All week I’ve been hearing (on TV, in the locker room, even at the City Council meeting) how much the Big Ten stinks, thanks to Ohio State’s second annual national title implosion on Monday. LSU, according to the experts, was faster, stronger, and tougher. The Buckeyes, like the rest of their conference, are stuck in a slow old game of smashmouth football that left the league with a 3-5 bowl mark this year.
The problem with this argument is that it too is behind the times–by about ten years.
In the mid-90s, after a series of big-time Big Ten flops in the men’s NCAA basketball tournament, a host of experts and critics said the league hadn’t adjusted to the younger, quicker game epitomized by the programs at Duke, Kentucky, Florida, Arizona, and North Carolina.
But others noted that just a few years earlier, the Big Ten had been among the more dominant conferences in the country, featuring Michigan’s Fab Five as well as great teams from Indiana, Ohio State, and Illinois. The problem, according to this line of thinking, was that Big Ten teams weren’t tourney-tested when they showed up for the NCAAs. While just about every other league held tournaments to end conference play, the Big Ten stuck with a regular round-robin schedule that simply didn’t get teams ready for the do-or-die atmosphere of the Big Dance.
The Big Ten finally launched its men’s basketball tournament in 1998. And in the ten years since, Big Ten teams have done about as well as anyone in the NCAAs. Consider: of the 40 Final Four teams from 1998 through last year, nine were from the Big Ten–the same number that came from everybody’s perennial number one hoops conference, the ACC. The SEC and Big East each produced five Final Four squads and the Pac Ten four. Three other teams (Utah, 1998; Louisville, 2005; and George Mason, 2006) weren’t from the power conferences (though Louisville has since joined the Big East).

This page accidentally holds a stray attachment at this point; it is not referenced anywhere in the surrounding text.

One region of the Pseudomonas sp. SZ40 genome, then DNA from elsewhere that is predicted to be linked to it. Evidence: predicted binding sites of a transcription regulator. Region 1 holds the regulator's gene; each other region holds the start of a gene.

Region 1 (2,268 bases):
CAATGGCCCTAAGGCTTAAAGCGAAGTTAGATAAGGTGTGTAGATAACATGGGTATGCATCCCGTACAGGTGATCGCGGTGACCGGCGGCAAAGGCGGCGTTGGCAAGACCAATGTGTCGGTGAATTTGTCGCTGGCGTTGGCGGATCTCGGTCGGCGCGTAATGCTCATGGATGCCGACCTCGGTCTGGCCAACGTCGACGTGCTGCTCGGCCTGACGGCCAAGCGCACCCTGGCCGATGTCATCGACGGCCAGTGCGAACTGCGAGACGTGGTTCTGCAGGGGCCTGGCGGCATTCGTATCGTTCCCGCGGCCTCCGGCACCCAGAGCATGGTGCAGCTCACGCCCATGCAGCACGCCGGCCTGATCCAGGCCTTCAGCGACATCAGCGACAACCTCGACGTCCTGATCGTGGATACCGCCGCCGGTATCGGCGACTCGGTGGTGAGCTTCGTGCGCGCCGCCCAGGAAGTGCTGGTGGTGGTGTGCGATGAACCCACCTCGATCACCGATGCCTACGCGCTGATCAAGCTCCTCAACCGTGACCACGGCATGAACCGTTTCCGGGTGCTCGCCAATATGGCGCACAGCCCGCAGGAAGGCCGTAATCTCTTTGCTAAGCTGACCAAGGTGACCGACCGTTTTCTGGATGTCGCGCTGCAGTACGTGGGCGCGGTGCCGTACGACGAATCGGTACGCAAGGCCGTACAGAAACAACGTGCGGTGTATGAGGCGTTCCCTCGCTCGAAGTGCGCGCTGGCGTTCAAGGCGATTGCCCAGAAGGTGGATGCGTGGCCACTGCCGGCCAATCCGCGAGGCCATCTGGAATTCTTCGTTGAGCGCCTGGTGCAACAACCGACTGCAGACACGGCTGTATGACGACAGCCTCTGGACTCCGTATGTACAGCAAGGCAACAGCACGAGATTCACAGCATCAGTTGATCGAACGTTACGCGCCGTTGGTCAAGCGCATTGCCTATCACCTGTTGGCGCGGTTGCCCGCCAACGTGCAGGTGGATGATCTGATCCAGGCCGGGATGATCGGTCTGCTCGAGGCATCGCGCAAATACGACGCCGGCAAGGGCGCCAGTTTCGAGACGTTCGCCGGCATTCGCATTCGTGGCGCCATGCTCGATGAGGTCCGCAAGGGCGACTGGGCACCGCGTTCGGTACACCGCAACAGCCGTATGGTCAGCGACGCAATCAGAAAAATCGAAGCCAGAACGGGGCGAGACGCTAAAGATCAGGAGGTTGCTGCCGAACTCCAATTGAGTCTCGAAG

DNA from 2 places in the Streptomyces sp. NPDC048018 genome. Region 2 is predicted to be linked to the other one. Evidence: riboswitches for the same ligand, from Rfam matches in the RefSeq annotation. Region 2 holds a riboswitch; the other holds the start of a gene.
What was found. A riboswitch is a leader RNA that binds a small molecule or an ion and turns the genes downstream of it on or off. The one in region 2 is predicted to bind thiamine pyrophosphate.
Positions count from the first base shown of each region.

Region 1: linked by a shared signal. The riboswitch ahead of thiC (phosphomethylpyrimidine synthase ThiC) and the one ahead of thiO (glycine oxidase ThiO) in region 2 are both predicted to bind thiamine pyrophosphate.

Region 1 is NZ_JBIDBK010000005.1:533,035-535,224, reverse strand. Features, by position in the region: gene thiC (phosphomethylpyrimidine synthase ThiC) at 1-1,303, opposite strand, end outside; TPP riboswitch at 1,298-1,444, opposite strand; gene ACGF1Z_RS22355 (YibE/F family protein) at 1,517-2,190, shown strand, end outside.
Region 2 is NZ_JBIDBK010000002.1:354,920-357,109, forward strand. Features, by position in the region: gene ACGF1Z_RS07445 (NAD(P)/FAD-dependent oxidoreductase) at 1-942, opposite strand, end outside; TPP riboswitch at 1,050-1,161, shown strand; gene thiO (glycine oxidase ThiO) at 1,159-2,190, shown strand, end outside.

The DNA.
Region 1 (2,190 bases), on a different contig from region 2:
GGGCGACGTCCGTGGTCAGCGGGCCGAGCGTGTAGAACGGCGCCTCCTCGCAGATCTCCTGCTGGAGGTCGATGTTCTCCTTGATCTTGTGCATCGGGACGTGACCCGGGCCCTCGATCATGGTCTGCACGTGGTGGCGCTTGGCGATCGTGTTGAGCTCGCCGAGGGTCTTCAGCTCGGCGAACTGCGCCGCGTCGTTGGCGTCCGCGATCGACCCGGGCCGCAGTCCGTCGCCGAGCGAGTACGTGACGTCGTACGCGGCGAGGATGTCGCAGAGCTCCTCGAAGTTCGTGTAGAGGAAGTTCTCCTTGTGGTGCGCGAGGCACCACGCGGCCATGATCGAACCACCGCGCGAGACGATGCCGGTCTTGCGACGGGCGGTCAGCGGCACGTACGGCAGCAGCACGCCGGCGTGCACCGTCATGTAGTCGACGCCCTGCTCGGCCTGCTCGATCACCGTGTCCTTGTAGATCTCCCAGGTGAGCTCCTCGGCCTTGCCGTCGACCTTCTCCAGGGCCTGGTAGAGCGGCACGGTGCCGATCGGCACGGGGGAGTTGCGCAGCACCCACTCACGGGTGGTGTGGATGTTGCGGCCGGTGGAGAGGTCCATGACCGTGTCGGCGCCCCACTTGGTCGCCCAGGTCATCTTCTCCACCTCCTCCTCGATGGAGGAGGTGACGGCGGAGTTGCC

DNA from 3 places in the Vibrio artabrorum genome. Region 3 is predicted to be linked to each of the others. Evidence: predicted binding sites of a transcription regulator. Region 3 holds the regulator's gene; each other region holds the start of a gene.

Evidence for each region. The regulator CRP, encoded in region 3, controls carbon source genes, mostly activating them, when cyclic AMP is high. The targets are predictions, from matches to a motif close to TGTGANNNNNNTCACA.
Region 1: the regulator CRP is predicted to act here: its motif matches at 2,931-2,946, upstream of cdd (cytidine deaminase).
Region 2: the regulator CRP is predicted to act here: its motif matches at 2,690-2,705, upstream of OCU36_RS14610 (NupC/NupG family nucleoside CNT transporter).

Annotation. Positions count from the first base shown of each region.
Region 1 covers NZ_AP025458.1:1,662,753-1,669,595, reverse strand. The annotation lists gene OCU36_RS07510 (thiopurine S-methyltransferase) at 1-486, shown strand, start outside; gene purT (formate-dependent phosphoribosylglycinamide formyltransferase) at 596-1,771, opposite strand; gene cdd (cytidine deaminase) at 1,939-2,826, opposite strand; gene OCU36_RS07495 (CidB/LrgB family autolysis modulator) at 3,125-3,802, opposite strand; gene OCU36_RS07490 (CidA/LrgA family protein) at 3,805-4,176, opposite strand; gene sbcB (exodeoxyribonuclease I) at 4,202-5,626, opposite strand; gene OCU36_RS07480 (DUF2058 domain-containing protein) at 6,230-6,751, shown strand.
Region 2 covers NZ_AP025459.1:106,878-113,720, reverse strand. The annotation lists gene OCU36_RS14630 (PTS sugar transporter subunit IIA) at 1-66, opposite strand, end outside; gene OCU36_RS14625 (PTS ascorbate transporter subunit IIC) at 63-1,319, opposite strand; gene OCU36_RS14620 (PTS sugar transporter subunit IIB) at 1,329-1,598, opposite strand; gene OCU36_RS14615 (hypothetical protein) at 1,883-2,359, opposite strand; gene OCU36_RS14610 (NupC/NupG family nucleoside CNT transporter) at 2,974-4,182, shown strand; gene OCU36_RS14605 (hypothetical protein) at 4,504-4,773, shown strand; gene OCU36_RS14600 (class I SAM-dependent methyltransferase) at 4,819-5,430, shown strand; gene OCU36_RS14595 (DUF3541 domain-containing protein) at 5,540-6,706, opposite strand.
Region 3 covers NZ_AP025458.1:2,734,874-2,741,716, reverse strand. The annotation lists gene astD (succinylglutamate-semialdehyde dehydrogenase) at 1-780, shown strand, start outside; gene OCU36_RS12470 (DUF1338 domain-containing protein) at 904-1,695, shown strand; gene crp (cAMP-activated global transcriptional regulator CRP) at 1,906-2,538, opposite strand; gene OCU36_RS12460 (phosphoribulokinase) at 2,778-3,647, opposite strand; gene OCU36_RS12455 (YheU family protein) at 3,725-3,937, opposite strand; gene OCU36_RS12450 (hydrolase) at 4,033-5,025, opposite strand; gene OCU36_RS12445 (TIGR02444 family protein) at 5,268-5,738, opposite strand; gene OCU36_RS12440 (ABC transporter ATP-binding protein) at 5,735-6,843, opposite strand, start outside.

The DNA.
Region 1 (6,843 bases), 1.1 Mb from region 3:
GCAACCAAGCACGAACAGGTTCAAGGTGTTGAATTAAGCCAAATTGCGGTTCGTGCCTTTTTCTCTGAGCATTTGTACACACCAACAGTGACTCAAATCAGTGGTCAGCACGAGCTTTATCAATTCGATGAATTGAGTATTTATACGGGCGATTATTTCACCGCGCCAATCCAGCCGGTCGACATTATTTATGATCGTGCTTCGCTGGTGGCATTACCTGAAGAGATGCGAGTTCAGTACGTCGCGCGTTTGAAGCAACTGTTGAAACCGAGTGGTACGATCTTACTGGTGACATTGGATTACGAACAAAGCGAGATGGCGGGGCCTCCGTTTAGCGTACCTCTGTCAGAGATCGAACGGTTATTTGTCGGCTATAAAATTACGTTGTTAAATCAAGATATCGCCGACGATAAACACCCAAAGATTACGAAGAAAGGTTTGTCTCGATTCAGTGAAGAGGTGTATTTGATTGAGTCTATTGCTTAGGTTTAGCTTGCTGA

While LSU was clearly the better football team Monday night, I also thought Ohio State looked at least as rusty as it may have been overmatched, from some of the questionable decisions of the coaching staff to the subpar special teams play. Maybe it wouldn’t have made a difference, but the Buckeyes hadn’t been in a real game since topping Michigan on November 17. The Tigers played two huge games after that and had only a month off instead of a month and a half.
In other words, maybe it’s time for the Big Ten to extend the football season by a week or two with a miniplayoff or at least a championship game. It couldn’t have hurt. I mean, if the Illini hadn’t had such a layoff, maybe they would only have lost the Rose Bowl by three touchdowns.